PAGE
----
March 14 2014 Latest news:
Monday, February 11, 2013
Former pupils and teachers from a school near Norwich are being asked to share their school-day memories for a project about its history.
This year is a big year for Cringleford Primary School which in the summer is set to move from its original site in Cantley Lane to a new £7.7m state-of-the-art building in Bramley Lane on the Round House Park development. The move will eventually see the school double in size from 210 to 420 pupils.
To mark the occasion the Cringleford Historical Society plans to write the history of the school – which first opened in the 1850s – and the society is holding events for people to share their photos and memories.
Pat Wagstaff, secretary of the society, said: “The school was just a little Victorian school which has expanded as Cringleford has expanded. We are going to publish the history of the school and the school will also be doing a project about its history. We would love to hear from people about their memories of the school and any photographs they have. I have had a lot of very positive feedback from the village already, and we hope lots of people will get involved.”
Mrs Wagstaff, who has already been delving into the school’s old documents and photographs, said the school was founded in 1858 for the “poor persons of the parishes of Cringleford, Eaton, Keswick and Intwood” on land conveyed by the trustees of the Great Hospital to be the site of a school and home for the school master or school mistress. The buildings cost £700 to build and were paid for by public subscription, and pupils paid 1d per week to attend. In 1860 the schoolmaster was John Land and he was paid for “school keeping” £52 per year.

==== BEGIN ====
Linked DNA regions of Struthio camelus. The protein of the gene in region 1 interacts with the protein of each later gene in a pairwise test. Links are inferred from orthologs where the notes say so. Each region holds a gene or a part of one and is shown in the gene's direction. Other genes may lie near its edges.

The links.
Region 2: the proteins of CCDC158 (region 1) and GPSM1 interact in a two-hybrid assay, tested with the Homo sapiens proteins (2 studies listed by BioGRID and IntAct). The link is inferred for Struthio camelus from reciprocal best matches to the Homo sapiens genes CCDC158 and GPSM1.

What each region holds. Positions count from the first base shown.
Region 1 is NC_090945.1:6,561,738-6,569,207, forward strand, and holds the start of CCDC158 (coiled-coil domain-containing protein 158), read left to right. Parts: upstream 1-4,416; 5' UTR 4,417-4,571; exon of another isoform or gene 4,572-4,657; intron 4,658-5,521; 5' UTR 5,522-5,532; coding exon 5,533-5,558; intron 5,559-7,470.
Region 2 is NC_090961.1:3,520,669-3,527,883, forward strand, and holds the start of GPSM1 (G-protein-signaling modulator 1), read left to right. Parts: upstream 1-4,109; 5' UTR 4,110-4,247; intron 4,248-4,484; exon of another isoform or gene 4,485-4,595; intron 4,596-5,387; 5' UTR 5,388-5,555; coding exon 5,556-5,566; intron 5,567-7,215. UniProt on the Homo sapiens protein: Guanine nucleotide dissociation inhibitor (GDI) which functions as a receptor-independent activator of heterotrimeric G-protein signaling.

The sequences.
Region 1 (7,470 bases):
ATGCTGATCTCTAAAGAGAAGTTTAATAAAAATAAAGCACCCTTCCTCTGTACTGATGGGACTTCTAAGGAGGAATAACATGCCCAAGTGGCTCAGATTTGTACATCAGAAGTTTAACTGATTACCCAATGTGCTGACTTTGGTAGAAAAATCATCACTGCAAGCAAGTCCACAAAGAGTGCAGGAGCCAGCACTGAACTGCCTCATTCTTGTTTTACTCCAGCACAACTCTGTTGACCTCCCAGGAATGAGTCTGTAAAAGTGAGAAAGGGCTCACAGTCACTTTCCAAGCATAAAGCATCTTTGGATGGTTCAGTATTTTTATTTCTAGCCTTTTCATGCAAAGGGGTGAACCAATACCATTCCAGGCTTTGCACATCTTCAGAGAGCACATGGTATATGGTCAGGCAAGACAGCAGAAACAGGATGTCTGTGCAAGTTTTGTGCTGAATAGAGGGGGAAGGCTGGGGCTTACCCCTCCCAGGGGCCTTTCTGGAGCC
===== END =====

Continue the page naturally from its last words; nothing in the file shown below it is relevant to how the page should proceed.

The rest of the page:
Cringleford Primary School’s current headteacher Neil Henery said current pupils would be getting involved in the history project, and the school plans to open its doors for former pupils to visit the school one last time.
He said: “As we are moving to a new school it seems like the perfect time to write the school’s history before the old building is knocked down. The oldest part of the school is listed but the more recent part will be knocked down for housing.
“We want to preserve people’s memories of the school. The current schoolchildren will pick some of the best bits of the history and create an exhibition, and we want to allow former pupils to come and have a look around the school for the last time.
“We will have an open day on May 1 when former pupils can have a look around and the children’s work and photo albums of old pictures will be on display.”
Mr Henery said the school was expecting to move to its new site in June and that work on the new building was progressing well.
The whole history project is to be overseen by Mrs Wagstaff and Mr Henery, the school’s chair of governors Julia Jones, Cringleford Historical Society’s chairman David Welch and treasurer Ray Kenney.
There will be two sessions for people to share memories, photographs and souvenirs of the school at Cringleford’s church hall on Monday, March 18 from 3pm until 5pm, and Wednesday, April 10 from 10am until midday.
For more about Cringleford Historical Society visit the history section of www.cringleford.com
Cringleford Primary School will be open to former pupils on May 1 from 2pm until 4pm, and from 5pm until 7pm.
People can email memories of the school to email@example.com
Are you starting a new heritage project? Call Norwich Evening News reporter Emma Knights on 01603 772428 or email firstname.lastname@example.org